At the Lake: Track groundbreaking
With the ground already broken, the construction is under way. And the ceremony to commemorate the track renovation had the charisma and spirit of a pep rally for a world-class 100-meter dash.
Forced inside the multi-purpose room at South Tahoe Middle School because of rain and snow, Wednesday’s groundbreaking ceremony finished with gleaming silver shovels dipping into a mound of dirt piled on a blue tarp inside the capacious building.
A battalion of middle schoolers, some from neighboring St. Theresa Catholic School, clapped and giggled during the ceremony. Officials from the school district, city and county sat in metal folding chairs on the stage next to crucial financial donors and physical education teachers.
Lake Tahoe Unified School District Superintendent Jim Tarwater, who doubled as the emcee of the event, tried to keep the ceremony short with an itinerary that called for crisp speeches.
But when people begin speaking of how a dream becomes a reality, and thanks to those who made it possible, speeches have a tendency to become a bit longer.
The renovation will come in two phases. The first calls for a synthetic turf capable of serving as a football and soccer field inside the nine-lane polyurethane track.
Students of all ages and community members of all stripes will be able to use it.
The second will implement features such as bleachers, a concession stand, restrooms and other amenities. Donations are still being accepted.
The project represents a few things. It’s the first collaboration between the school district, city of South Lake Tahoe and El Dorado County. Next on the list could be a shared government complex housing offices of all three. Down the line could be a community theater.
Secondly, the track renovation would likely be cited during the district’s expected bid for a facility bond next year.
It could also be a revenue generator as visions of hosting soccer tournaments and track meets have been voiced.
Seventh-graders on the playground, adjacent from the construction and separated by fencing, were excited.
“I think it’s cool because we’re going to get some cool events,” said Jason Reum.
“I can’t wait to do track next year,” Alexis Smith said.
Fellow seventh-grader Michael Lowe was glad the dilapidated track, used at Echo Summit to help Olympic athletes train for conditions at Mexico City, would be destroyed and replaced.
“It made it hard to run,” Lowe said.
With grading season under way since Tuesday, South Shore contractors and state economists are eagerly awaiting an upward turn to the construction industry.
In comparison to previous years, the number of city building permits issued appears to be lagging this year leading into the grading season, with 262 issued as of May 2.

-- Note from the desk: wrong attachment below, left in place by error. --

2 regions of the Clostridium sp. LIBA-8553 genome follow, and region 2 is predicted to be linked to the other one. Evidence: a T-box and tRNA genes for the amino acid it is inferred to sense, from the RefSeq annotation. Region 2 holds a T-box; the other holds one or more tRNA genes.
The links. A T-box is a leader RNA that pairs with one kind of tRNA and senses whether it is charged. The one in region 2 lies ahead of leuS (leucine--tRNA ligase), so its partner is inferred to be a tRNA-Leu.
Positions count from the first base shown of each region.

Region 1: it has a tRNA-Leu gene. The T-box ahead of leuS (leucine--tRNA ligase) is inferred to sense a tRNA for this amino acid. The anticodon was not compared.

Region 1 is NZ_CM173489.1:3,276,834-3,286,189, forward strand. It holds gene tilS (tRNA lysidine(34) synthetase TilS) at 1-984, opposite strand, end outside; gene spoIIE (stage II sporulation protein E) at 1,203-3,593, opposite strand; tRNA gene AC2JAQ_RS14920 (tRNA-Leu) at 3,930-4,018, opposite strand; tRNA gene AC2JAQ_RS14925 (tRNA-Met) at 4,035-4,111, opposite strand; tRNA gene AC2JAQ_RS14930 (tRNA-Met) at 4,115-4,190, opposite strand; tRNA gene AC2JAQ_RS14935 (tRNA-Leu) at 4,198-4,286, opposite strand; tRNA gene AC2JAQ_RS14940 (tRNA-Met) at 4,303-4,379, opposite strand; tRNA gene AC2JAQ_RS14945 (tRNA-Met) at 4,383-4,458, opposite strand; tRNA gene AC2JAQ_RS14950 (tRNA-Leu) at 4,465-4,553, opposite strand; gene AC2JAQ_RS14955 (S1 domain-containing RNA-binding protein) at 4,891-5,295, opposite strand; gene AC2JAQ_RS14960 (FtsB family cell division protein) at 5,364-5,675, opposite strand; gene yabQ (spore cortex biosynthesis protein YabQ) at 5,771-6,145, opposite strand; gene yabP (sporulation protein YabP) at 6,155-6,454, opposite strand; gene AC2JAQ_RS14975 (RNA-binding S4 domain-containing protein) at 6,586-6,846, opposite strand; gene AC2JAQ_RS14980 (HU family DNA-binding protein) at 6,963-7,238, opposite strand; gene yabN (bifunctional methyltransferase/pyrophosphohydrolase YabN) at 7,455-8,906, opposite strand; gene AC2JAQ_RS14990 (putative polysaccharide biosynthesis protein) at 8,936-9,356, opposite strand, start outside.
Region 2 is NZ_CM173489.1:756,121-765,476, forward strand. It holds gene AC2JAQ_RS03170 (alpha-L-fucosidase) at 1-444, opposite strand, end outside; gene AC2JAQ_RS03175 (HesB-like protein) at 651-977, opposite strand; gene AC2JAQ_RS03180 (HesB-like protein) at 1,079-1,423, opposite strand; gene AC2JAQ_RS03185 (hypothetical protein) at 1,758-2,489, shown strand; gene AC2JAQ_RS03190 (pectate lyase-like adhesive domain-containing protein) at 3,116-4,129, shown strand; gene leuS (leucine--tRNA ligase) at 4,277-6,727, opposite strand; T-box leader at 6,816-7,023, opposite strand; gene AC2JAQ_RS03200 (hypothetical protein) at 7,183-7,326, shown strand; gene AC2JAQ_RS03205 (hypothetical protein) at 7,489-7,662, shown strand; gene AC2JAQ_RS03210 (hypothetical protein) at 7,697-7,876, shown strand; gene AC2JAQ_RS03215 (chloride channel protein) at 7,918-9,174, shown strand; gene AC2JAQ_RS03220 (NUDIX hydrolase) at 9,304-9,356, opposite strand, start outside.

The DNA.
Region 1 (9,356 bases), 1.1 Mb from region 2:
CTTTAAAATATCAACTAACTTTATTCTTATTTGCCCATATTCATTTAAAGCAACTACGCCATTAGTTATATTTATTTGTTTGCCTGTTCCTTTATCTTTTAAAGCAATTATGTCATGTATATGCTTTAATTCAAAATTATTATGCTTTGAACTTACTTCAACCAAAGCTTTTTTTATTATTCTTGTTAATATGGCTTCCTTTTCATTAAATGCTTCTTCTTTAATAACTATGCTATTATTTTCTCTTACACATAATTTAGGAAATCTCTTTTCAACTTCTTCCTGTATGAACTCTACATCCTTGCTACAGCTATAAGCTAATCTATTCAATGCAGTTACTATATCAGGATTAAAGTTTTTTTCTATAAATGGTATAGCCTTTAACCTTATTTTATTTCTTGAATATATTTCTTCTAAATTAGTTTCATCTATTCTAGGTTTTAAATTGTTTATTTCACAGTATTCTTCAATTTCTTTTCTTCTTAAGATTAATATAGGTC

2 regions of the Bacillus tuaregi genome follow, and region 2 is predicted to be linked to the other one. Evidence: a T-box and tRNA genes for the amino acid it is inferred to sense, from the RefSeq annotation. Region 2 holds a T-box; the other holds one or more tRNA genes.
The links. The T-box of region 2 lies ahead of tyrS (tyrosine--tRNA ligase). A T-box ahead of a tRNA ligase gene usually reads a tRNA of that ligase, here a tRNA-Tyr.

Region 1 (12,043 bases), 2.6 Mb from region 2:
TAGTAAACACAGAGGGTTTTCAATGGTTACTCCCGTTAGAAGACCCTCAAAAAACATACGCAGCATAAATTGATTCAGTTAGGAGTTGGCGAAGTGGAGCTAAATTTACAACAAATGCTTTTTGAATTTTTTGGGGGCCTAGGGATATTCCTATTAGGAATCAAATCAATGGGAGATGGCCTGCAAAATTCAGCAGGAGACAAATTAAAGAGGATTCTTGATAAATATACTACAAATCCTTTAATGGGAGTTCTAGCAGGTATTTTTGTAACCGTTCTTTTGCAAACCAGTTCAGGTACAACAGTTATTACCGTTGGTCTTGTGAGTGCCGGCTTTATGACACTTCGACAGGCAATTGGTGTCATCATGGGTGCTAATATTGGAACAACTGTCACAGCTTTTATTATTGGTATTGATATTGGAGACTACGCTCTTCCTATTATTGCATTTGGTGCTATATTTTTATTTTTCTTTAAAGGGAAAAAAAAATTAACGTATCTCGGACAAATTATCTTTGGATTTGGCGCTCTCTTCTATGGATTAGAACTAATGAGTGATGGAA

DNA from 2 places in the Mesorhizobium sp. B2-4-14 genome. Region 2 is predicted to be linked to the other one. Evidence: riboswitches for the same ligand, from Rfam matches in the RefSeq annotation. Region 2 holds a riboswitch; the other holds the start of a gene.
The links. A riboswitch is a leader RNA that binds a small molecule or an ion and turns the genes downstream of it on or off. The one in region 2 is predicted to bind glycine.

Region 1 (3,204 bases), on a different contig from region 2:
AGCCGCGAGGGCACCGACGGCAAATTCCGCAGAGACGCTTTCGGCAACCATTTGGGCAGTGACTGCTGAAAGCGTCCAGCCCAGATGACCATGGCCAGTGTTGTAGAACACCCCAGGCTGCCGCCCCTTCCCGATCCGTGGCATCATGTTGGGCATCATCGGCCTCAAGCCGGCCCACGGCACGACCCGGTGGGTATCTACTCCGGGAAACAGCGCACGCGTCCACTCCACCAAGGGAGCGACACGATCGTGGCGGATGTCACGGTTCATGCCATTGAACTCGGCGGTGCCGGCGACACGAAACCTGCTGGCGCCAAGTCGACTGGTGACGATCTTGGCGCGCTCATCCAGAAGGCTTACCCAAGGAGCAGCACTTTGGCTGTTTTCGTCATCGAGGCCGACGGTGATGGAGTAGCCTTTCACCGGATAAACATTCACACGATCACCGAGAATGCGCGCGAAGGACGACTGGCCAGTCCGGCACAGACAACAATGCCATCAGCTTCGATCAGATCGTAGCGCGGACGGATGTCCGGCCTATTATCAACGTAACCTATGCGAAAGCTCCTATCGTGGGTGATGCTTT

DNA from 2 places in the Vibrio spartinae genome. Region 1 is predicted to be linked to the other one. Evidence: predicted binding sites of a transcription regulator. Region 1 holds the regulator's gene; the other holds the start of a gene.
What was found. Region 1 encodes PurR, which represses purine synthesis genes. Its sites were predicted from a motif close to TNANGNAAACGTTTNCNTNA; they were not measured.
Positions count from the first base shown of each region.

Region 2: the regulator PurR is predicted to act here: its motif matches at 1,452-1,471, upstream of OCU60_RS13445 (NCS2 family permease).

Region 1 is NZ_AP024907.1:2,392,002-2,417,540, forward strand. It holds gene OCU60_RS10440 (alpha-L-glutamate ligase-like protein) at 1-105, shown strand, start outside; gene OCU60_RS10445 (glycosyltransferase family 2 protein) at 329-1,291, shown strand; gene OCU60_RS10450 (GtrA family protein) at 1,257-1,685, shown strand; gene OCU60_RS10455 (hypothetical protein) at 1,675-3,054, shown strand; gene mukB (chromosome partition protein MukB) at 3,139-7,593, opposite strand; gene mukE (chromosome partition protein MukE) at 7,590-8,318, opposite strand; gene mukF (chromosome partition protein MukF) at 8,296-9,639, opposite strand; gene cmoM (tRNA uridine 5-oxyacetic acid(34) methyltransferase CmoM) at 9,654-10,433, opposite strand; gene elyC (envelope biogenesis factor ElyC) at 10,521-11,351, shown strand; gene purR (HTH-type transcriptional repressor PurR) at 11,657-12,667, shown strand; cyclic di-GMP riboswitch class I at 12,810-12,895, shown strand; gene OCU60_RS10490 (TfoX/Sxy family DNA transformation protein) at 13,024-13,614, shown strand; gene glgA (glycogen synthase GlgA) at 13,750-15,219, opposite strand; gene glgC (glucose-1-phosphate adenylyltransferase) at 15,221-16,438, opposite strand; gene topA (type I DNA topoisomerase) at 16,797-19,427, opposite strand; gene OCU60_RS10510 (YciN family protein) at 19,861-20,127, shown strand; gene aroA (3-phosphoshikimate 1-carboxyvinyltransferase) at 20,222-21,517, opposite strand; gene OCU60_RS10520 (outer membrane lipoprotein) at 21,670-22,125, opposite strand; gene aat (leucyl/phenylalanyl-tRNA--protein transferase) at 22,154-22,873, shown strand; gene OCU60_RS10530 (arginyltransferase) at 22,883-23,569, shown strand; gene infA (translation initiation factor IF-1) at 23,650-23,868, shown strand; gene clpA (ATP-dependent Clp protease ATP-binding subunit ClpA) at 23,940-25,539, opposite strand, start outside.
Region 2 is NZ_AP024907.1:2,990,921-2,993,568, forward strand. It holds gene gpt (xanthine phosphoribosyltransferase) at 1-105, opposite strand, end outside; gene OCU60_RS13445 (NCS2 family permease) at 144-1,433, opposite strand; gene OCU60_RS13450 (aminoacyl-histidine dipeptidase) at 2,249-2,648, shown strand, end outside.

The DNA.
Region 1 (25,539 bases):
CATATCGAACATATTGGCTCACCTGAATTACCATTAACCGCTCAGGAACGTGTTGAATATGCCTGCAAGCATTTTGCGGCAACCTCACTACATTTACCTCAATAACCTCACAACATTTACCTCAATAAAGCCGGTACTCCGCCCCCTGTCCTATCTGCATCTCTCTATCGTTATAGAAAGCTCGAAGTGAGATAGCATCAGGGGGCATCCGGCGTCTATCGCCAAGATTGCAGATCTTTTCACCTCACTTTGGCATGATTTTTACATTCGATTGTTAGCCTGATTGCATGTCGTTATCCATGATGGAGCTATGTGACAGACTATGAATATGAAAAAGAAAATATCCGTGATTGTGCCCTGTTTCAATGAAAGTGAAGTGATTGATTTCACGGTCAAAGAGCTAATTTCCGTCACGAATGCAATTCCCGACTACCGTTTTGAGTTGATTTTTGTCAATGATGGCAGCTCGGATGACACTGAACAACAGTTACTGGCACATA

The number of basin-wide applications received by the Tahoe Regional Planning Agency show only a slight dip. Nonetheless, the jury may still be out on how the summer will shape up.
Still, the phone activity hasn’t been stellar so far for contractors, who are dealing with stricter fire codes, rising fuel prices, increasing costs of building materials and a skittish real estate market.
“Everything adds up. A whole number of circumstances make construction go up and down. And I do believe the market has slowed down,” South Shore contractor David Cattaneo said. With more than 25 years logged in the industry, Cattaneo is occupied now with emergency-related jobs such as pipe repairs.
Contractor Ray Fernsten is mostly working on remodels as the new home starts have diminished somewhat.
“The numbers haven’t been what they’ve been before because the spec builders aren’t building (as much),” he said. He cited a weakening real estate market ” or at least the perception of one ” as scaring them off.
Wendy Woods of Yonker Construction has also noticed a drop-off in jobs from home starts.
The rising costs of building materials hasn’t helped the industry.
The longtime construction company estimated the cost per square foot of building the average home has tripled in the last decade to about $300. Contractors are having to pass on material expenses and other labor costs associated with workers compensation insurance.
“If you want to be a legitimate contractor, it isn’t cheap. It’s hard when you could get a guy working out of his truck with a cell phone who you’ll never see again,” Woods said.
Tahoe Sand and Gravel has been forced to raise its prices by between 4 to 6 percent because the price of fuel that runs the excavation equipment.
Adding to the rising costs, Lowe’s is now charging contractors $50 for deliveries. It used to be a $5 fee.
At Meeks, contractor sales manager Buzz Bera said the price of lumber has stabilized ” but the price of cement, petroleum and copper has gone up. Thieves are even stealing copper by pulling it out of the telecommunications lines. And steel has skyrocketed by at least 10 percent.
The perceived slump comes as no surprise to the California Building Industry Association’s chief economist, Alan Nevin.
“The Bay Area slowed down dramatically. There’s no question if you look at the permits,” Nevin said, citing the building boom in Beijing and Dubai as absorbing the supply of steel and concrete.
He added the slumping real estate market as a reason “banks are petrified to do spec loans.”
Tom Turner, who owns the Riva Grill, estimated building the restaurant today would cost him three times as much from the $5,000 expense incurred a few decades ago.
We’ll have a bit of a break today from the cold, wet weather with mostly cloudy skies and only isolated snow showers expected “still chilly with highs only in the lower to mid 40s along with breezy conditions.
By tonight, snow will begin to break out once again, with a few inches possible. Lows will be back down in the upper 20s to near 30. Right now the weekend looks nicer with sunshine and warmer weather. Something to look forward to.